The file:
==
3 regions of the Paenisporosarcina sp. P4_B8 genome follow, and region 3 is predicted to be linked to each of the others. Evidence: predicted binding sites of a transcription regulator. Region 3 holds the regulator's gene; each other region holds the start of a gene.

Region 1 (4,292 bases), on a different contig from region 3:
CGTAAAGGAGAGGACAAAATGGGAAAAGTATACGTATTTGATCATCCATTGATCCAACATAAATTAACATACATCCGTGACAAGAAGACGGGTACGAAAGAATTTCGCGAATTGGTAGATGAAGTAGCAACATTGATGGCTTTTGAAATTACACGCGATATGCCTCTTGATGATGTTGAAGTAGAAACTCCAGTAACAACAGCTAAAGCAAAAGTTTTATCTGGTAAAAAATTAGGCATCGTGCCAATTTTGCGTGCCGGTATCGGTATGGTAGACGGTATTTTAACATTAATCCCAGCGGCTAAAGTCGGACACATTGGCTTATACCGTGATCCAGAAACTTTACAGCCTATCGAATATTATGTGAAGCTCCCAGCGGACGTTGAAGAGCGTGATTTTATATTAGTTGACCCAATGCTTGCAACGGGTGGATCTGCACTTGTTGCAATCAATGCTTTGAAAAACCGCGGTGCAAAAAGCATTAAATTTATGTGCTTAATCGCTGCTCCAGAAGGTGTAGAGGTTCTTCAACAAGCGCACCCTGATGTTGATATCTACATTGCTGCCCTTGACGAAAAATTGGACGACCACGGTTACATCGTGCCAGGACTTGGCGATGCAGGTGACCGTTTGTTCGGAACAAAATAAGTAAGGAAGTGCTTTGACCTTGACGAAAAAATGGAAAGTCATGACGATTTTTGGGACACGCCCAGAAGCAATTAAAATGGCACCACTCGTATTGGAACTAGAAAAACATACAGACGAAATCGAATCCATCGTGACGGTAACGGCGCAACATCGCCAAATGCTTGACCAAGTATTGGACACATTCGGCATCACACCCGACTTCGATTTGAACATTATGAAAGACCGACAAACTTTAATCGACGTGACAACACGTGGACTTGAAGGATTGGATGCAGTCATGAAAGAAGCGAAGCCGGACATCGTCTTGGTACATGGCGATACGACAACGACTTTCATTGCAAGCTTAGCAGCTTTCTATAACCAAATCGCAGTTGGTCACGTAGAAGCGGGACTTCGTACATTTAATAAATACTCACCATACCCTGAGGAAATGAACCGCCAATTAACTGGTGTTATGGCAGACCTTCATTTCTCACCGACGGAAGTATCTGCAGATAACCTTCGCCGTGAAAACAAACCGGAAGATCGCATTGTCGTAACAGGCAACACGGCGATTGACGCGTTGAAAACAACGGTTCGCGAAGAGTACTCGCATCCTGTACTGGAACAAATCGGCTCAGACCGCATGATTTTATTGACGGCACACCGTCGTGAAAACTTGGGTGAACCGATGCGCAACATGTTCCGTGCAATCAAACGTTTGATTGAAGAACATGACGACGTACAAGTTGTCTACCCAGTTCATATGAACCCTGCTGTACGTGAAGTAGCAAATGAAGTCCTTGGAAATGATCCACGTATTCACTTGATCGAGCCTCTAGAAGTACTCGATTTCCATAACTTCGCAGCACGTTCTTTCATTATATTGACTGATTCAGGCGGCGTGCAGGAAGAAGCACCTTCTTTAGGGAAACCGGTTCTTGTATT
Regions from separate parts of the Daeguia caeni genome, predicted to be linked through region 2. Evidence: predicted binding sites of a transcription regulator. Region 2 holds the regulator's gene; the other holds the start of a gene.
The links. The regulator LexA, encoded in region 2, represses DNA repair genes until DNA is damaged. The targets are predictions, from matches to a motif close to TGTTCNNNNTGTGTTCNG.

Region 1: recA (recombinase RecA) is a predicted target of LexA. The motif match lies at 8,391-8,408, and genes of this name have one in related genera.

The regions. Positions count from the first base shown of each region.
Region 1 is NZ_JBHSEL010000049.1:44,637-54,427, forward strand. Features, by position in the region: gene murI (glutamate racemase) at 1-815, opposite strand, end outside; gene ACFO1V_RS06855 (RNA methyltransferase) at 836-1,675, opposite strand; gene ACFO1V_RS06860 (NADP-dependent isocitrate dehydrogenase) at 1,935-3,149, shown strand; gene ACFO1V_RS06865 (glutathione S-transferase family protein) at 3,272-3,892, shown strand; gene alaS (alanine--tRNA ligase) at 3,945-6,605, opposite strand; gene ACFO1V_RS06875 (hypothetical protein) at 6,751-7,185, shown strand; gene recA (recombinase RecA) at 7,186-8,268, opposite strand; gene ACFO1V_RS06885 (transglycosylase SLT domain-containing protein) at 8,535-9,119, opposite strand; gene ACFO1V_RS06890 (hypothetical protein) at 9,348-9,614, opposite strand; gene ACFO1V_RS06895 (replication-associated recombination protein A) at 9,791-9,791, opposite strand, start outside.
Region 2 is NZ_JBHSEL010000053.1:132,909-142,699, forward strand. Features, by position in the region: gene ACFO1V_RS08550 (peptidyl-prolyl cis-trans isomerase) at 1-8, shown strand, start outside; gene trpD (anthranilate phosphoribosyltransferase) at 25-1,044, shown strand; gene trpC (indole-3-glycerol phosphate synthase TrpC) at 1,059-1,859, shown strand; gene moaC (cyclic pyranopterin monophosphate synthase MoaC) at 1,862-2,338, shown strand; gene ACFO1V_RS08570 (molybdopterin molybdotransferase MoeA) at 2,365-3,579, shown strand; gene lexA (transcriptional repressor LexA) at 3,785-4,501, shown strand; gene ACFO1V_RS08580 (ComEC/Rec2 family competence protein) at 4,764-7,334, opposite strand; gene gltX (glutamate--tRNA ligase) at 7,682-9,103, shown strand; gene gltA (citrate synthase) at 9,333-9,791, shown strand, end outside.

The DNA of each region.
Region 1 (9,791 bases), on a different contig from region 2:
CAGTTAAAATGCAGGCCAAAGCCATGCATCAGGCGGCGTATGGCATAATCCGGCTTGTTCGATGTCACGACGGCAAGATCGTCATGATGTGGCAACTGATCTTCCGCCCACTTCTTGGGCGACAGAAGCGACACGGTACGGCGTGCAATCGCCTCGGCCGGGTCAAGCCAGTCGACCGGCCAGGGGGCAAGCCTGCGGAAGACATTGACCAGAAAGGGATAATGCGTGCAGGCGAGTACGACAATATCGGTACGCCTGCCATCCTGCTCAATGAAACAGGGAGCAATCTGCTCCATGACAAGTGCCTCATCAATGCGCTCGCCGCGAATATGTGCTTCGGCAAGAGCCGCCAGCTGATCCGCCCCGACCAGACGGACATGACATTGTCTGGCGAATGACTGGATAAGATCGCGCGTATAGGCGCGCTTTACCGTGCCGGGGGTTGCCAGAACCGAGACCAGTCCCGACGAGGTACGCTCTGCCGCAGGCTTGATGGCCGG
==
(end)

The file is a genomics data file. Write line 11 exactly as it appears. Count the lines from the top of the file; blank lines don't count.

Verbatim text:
Region 1 (9,791 bases), on a different contig from region 2: